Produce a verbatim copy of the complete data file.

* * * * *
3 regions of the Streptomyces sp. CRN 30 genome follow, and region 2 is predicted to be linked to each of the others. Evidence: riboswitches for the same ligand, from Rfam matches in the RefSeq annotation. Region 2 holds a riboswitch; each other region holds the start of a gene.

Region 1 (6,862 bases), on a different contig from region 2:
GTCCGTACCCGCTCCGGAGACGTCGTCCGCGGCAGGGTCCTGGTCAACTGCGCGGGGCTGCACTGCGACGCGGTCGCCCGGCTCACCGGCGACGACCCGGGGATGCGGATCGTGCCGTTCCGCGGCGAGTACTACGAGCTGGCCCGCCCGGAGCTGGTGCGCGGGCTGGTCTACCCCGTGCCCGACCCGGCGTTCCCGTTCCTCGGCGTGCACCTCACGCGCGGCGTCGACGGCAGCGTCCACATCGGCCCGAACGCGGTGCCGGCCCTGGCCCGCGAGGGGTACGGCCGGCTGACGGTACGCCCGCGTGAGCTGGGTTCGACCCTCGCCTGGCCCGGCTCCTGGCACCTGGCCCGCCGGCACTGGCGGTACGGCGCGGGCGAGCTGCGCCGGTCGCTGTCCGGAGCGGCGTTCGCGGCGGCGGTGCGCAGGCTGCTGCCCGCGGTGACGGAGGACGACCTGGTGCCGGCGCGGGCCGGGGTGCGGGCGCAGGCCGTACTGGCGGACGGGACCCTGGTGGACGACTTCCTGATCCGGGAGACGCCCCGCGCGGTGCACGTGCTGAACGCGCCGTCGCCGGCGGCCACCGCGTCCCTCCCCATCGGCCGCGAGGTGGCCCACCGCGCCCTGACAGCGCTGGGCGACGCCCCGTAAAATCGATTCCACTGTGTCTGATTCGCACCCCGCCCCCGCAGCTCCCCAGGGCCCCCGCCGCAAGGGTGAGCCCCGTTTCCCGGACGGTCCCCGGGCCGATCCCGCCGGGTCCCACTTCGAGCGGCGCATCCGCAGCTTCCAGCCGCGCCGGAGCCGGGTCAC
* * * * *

3 regions of the Streptomyces sp. CRN 30 genome follow, and region 2 is predicted to be linked to each of the others. Evidence: riboswitches for the same ligand, from Rfam matches in the RefSeq annotation. Region 2 holds a riboswitch; each other region holds the start of a gene.

Region 1 (6,862 bases), on a different contig from region 2:
GTCCGTACCCGCTCCGGAGACGTCGTCCGCGGCAGGGTCCTGGTCAACTGCGCGGGGCTGCACTGCGACGCGGTCGCCCGGCTCACCGGCGACGACCCGGGGATGCGGATCGTGCCGTTCCGCGGCGAGTACTACGAGCTGGCCCGCCCGGAGCTGGTGCGCGGGCTGGTCTACCCCGTGCCCGACCCGGCGTTCCCGTTCCTCGGCGTGCACCTCACGCGCGGCGTCGACGGCAGCGTCCACATCGGCCCGAACGCGGTGCCGGCCCTGGCCCGCGAGGGGTACGGCCGGCTGACGGTACGCCCGCGTGAGCTGGGTTCGACCCTCGCCTGGCCCGGCTCCTGGCACCTGGCCCGCCGGCACTGGCGGTACGGCGCGGGCGAGCTGCGCCGGTCGCTGTCCGGAGCGGCGTTCGCGGCGGCGGTGCGCAGGCTGCTGCCCGCGGTGACGGAGGACGACCTGGTGCCGGCGCGGGCCGGGGTGCGGGCGCAGGCCGTACTGGCGGACGGGACCCTGGTGGACGACTTCCTGATCCGGGAGACGCCCCGCGCGGTGCACGTGCTGAACGCGCCGTCGCCGGCGGCCACCGCGTCCCTCCCCATCGGCCGCGAGGTGGCCCACCGCGCCCTGACAGCGCTGGGCGACGCCCCGTAAAATCGATTCCACTGTGTCTGATTCGCACCCCGCCCCCGCAGCTCCCCAGGGCCCCCGCCGCAAGGGTGAGCCCCGTTTCCCGGACGGTCCCCGGGCCGATCCCGCCGGGTCCCACTTCGAGCGGCGCATCCGCAGCTTCCAGCCGCGCCGGAGCCGGGTCAC